About our fabrics

Cashmere

Mongolian Cashmere fiber is an average of 16.2 microns, a bit thicker than Chinese cashmere, which is in the 15.5 micron range as an average. The Mongolian cashmere strand, however, is 42mm in average length, as opposed to 34mm for the Chinese strand. This is where the big difference can be found.

It is doubtful that anyone can feel a difference due to microns, more likely the difference is due to the wash or post-knit ironing. But an inescapable fact is that a short fiber strand is the number one cause of pilling in cashmere garments and a main reason that your Mongolian cashmere garment will give you 5 years or more of quality life, whereas non-Mongolian, shorter strand cashmere will last perhaps two years with average use, until pilling renders the garment un-usable.

Make no mistake, a cashmere garment has a life-cycle. The Mongolian cashmere garment simply holds its shape and looks beautiful much longer. 

Of course there are a huge number of factors that go into how a cashmere garment feels. Feel, or 'hand', is not an indicator of quality (which includes the quality of the water used in production, the carding and spinning processes, the skill and experience of workers, age and maintenance of machines used etc).  

One factor that does affect the hand of a garment is the dye that is used (organic or chemical). Our partners use organic dyes from Switzerland. Chinese made garments use chemical dyes from Zhaotong. Darker dyes render the garment less soft than lighter dyes. Mills that filter their water produce cashmere with a better hand than those that do not- but the water must be filtered at the beginning of the process, even before carding- filtering the water before spinning but not before washing (done after carding) is futile (water is used in the spinning process to generate humidity which makes the yarn spin easier).

Another contributor to the softness (and quality such as fiber strength and uniformity) of a cashmere garment is the spinning process. Both of the partners from which we source our cashmere use either a unique spinning process (called 'mule-spun',- more on that later in blog posts) or are spinning specialists, such as Cashmere Concepts, whose spinning has been deemed by Italian engineers to be 'on par' with many Italian spun yarns. 

A thinner knit cashmere garment could be 16 gauge (or higher) an indication that even it is made in Mongolia, the yarn comes from China. That means that the raw material (short strand), carding (or 'de-hairing'), washing, possibly dying, and spinning and stabilizing is done in China. All these factors contribute to the quality of the yarn. China does import huge quantities of long-strand Mongolian raw cashmere and does spin them into yarns, and so there is a grey area where the raw materials may be superior to general-use Chinese cashmere.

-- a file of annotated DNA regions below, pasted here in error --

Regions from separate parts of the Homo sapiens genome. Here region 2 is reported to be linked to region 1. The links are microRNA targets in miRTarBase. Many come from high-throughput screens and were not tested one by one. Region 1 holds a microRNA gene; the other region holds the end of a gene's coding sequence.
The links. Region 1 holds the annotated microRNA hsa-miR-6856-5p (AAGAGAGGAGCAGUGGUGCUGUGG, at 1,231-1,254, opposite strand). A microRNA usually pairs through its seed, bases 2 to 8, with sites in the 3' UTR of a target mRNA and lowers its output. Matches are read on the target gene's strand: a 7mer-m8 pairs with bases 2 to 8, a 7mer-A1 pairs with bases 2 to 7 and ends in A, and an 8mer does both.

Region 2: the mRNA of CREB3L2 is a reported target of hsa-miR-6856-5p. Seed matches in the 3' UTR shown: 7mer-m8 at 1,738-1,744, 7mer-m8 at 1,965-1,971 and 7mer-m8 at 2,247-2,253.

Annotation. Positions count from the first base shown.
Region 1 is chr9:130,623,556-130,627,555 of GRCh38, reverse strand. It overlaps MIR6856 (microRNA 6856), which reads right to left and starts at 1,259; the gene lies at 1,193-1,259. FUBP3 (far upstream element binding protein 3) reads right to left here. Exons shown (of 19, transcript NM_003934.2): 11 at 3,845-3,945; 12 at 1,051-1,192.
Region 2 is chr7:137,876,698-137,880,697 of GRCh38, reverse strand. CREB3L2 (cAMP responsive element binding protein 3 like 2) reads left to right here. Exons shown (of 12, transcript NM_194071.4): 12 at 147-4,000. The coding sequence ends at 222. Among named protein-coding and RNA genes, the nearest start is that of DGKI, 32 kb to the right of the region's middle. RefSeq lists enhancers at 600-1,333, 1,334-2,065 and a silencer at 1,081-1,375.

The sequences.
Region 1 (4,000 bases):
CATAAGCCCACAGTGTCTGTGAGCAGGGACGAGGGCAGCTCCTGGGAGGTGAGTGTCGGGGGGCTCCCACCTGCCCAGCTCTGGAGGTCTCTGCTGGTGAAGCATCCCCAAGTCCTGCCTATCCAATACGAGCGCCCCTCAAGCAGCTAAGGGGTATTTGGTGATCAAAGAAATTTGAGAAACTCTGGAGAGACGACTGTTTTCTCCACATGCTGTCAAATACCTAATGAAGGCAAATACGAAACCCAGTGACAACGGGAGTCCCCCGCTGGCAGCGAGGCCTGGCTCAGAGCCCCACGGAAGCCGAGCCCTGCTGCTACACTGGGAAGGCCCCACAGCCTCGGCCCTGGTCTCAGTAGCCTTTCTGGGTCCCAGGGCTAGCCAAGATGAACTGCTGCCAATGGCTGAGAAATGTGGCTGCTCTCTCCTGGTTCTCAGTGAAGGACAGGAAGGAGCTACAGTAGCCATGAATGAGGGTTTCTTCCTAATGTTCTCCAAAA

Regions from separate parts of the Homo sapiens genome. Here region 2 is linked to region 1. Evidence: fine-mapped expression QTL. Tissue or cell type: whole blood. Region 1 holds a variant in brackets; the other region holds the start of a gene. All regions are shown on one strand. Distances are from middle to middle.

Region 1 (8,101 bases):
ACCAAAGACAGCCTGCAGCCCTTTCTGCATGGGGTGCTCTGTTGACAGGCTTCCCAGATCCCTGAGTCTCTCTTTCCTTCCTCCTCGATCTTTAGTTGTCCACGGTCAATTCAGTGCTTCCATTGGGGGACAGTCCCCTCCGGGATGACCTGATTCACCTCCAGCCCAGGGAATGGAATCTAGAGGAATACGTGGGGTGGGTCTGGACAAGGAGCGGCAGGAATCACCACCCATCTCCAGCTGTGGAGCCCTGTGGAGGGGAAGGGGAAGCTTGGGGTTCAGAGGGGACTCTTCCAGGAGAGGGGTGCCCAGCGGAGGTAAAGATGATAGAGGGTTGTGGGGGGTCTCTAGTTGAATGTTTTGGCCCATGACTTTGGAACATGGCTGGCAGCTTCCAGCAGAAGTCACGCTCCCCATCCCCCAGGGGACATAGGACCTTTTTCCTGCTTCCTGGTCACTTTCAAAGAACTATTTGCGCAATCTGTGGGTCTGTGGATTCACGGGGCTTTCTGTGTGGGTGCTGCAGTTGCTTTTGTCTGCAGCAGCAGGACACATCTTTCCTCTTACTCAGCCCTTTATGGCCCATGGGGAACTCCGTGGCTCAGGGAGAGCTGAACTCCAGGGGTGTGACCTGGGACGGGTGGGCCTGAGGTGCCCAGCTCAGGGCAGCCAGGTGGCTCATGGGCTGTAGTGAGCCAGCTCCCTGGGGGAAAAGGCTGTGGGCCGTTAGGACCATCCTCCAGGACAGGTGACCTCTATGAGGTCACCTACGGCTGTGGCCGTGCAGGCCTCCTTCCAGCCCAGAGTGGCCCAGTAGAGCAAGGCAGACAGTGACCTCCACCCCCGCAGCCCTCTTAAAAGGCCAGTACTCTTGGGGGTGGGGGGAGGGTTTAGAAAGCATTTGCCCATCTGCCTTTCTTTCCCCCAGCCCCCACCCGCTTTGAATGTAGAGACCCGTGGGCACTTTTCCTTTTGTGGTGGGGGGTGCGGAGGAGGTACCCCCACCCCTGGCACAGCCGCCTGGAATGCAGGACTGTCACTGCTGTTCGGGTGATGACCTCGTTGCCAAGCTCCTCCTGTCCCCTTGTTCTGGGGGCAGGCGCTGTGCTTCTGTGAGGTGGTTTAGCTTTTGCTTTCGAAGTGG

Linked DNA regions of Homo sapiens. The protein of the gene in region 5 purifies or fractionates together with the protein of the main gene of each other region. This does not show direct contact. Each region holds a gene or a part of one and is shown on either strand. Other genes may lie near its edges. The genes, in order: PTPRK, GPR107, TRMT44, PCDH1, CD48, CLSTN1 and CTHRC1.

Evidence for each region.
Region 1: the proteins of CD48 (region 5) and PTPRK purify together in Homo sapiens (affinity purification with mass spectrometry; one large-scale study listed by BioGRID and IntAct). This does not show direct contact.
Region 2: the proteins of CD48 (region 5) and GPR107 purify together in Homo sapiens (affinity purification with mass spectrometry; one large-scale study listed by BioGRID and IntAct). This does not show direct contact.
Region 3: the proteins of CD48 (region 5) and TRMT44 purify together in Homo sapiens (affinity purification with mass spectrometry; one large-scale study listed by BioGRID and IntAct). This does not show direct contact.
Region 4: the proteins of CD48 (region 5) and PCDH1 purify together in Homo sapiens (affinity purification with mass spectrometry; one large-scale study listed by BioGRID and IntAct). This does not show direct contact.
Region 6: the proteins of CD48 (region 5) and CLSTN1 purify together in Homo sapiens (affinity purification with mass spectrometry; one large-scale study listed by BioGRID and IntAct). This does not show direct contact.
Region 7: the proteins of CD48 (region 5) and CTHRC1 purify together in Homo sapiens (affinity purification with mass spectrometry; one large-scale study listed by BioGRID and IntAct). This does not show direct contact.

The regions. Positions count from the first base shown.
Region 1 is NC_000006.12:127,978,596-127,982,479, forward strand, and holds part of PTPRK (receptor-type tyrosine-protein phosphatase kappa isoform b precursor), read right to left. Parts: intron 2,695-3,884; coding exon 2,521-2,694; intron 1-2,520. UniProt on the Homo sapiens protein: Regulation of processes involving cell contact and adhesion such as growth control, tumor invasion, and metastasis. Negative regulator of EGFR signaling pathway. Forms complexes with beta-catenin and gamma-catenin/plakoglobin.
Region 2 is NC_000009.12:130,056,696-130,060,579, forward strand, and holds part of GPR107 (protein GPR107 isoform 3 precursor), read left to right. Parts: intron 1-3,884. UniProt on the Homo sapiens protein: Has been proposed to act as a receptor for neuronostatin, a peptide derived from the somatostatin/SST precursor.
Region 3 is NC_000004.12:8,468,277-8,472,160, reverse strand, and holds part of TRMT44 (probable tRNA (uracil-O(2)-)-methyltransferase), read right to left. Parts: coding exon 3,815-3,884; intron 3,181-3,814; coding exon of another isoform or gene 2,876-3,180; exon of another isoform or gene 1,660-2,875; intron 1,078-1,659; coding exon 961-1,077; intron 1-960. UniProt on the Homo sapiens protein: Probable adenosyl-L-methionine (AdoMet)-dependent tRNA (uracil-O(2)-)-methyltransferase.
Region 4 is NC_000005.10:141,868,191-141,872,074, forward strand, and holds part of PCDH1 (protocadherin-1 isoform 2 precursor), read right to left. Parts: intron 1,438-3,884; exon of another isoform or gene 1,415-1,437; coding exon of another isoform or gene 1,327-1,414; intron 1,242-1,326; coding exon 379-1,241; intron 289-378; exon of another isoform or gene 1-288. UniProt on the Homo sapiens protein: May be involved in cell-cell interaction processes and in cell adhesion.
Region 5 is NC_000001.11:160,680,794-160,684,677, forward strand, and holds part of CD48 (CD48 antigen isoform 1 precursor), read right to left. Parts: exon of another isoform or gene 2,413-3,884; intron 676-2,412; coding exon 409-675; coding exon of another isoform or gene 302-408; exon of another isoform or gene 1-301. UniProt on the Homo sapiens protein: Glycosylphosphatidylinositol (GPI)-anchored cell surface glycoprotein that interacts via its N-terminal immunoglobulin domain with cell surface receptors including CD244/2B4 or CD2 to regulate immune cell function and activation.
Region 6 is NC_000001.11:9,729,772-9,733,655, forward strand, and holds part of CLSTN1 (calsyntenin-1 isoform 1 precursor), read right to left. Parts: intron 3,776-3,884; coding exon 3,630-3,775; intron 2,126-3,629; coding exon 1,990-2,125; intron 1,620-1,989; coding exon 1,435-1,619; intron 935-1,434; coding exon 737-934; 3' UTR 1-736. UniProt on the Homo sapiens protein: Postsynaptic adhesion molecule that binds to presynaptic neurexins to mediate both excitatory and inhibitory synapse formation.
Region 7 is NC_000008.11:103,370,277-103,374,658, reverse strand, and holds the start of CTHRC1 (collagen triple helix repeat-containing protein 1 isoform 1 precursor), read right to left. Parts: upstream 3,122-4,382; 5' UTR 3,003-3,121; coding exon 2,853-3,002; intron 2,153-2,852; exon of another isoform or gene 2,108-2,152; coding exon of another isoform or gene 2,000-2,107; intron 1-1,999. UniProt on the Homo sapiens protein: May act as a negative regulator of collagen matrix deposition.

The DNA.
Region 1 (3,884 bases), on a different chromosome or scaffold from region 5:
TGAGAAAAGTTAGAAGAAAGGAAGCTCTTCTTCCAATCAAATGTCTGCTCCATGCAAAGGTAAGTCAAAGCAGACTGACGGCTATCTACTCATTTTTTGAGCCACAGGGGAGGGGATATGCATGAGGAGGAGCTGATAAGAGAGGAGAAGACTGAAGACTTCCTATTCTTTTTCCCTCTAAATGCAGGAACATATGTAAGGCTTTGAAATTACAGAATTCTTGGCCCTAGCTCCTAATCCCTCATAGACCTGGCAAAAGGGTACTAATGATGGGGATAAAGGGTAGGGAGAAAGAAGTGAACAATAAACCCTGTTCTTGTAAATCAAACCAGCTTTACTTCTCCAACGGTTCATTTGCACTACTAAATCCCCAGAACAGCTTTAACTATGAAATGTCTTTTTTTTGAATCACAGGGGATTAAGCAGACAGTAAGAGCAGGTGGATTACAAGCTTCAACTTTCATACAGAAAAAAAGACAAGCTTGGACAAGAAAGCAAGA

Yakdown

The cold climate of Mongolia means that it's yaks produce some of the softest, warmest fibers of all the yaks in Central Asia. Yak fibers make for warmer garments than cashmere, and though it doesn't dye, it's warmth belies an airiness and softness that make it one of the truly unique emerging 'noble' fibers. Yak is harder to procure than cashmere and the fact that it needs to use an entirely different set of machines in the production cycle means that there will almost certainly be less of it in the supply chain. Eventually, yak may become more valuable than cashmere, and we would expect to see that reflected in price. As of now these economics are inverted and yak is the affordable alternative to cashmere, - so it's a buyers market!

Marco Polo Silk

As with all unique Marco Polo garments, they are made in Mongolia, including knitting, linking (cut & sew) and quality assurance.

The yarns come from Chinese suppliers. We were very tentative about Chinese yarns, but the thinner 16 gauge yarns aren’t spun in Mongolia, and Chinese silks are some of the best, so if we wanted silk and a thin, light cashmere silk blend, this is the answer. Our partners in Mongolia assured us that products would be dyed in Mongolia when possible, and that the usual standards of production craftsmanship would endure since all garment manufacturing is kept in our partner’s facilities in Ulaanbaatar. It does give us the chance to develop designs using the thinner, lighter 16 gauge yarns, which, when includes silk, delivers a garment that is more tightly knitted, yet lighter and with a beautiful sheen and smoothness that only silk can offer.